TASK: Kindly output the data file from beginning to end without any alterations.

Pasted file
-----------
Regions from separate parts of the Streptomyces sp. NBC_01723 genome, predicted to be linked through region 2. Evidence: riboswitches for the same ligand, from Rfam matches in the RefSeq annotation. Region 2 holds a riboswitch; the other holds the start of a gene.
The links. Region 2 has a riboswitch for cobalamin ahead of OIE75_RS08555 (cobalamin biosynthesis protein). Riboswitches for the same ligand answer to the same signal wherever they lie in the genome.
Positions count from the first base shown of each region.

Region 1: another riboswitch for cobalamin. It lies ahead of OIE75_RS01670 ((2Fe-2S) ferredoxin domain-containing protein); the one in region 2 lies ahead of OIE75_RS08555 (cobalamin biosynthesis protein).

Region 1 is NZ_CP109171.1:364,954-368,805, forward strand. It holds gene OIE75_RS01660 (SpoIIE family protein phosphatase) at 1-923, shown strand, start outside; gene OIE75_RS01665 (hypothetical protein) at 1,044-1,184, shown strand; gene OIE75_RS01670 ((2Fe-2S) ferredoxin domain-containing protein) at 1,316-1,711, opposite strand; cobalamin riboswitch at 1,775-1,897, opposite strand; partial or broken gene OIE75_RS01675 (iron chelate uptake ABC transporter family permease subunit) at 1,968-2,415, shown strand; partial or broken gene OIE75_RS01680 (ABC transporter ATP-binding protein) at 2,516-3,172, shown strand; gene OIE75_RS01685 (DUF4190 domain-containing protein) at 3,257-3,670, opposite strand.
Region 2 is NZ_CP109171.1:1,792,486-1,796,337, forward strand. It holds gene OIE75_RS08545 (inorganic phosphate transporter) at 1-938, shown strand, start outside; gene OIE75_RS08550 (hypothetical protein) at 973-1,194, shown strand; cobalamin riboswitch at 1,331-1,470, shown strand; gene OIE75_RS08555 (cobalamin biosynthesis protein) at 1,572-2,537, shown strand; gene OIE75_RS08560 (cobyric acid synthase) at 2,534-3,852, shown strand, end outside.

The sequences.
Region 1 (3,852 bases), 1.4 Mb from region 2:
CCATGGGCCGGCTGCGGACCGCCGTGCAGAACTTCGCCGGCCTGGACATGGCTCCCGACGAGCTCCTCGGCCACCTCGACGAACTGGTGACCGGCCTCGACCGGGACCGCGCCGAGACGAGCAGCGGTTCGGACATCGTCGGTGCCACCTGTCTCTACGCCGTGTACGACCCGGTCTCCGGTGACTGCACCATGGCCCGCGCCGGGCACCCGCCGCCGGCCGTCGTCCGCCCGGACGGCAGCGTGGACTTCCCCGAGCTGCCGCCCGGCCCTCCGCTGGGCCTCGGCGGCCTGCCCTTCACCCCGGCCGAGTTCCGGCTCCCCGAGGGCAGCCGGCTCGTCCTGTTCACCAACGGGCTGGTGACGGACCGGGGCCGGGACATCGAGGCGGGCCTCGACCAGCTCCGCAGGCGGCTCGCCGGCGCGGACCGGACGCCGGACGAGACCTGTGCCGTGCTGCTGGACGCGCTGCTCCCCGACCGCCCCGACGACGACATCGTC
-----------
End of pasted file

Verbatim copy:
Regions from separate parts of the Streptomyces sp. NBC_01723 genome, predicted to be linked through region 2. Evidence: riboswitches for the same ligand, from Rfam matches in the RefSeq annotation. Region 2 holds a riboswitch; the other holds the start of a gene.
The links. Region 2 has a riboswitch for cobalamin ahead of OIE75_RS08555 (cobalamin biosynthesis protein). Riboswitches for the same ligand answer to the same signal wherever they lie in the genome.
Positions count from the first base shown of each region.

Region 1: another riboswitch for cobalamin. It lies ahead of OIE75_RS01670 ((2Fe-2S) ferredoxin domain-containing protein); the one in region 2 lies ahead of OIE75_RS08555 (cobalamin biosynthesis protein).

Region 1 is NZ_CP109171.1:364,954-368,805, forward strand. It holds gene OIE75_RS01660 (SpoIIE family protein phosphatase) at 1-923, shown strand, start outside; gene OIE75_RS01665 (hypothetical protein) at 1,044-1,184, shown strand; gene OIE75_RS01670 ((2Fe-2S) ferredoxin domain-containing protein) at 1,316-1,711, opposite strand; cobalamin riboswitch at 1,775-1,897, opposite strand; partial or broken gene OIE75_RS01675 (iron chelate uptake ABC transporter family permease subunit) at 1,968-2,415, shown strand; partial or broken gene OIE75_RS01680 (ABC transporter ATP-binding protein) at 2,516-3,172, shown strand; gene OIE75_RS01685 (DUF4190 domain-containing protein) at 3,257-3,670, opposite strand.
Region 2 is NZ_CP109171.1:1,792,486-1,796,337, forward strand. It holds gene OIE75_RS08545 (inorganic phosphate transporter) at 1-938, shown strand, start outside; gene OIE75_RS08550 (hypothetical protein) at 973-1,194, shown strand; cobalamin riboswitch at 1,331-1,470, shown strand; gene OIE75_RS08555 (cobalamin biosynthesis protein) at 1,572-2,537, shown strand; gene OIE75_RS08560 (cobyric acid synthase) at 2,534-3,852, shown strand, end outside.

The sequences.
Region 1 (3,852 bases), 1.4 Mb from region 2:
CCATGGGCCGGCTGCGGACCGCCGTGCAGAACTTCGCCGGCCTGGACATGGCTCCCGACGAGCTCCTCGGCCACCTCGACGAACTGGTGACCGGCCTCGACCGGGACCGCGCCGAGACGAGCAGCGGTTCGGACATCGTCGGTGCCACCTGTCTCTACGCCGTGTACGACCCGGTCTCCGGTGACTGCACCATGGCCCGCGCCGGGCACCCGCCGCCGGCCGTCGTCCGCCCGGACGGCAGCGTGGACTTCCCCGAGCTGCCGCCCGGCCCTCCGCTGGGCCTCGGCGGCCTGCCCTTCACCCCGGCCGAGTTCCGGCTCCCCGAGGGCAGCCGGCTCGTCCTGTTCACCAACGGGCTGGTGACGGACCGGGGCCGGGACATCGAGGCGGGCCTCGACCAGCTCCGCAGGCGGCTCGCCGGCGCGGACCGGACGCCGGACGAGACCTGTGCCGTGCTGCTGGACGCGCTGCTCCCCGACCGCCCCGACGACGACATCGTC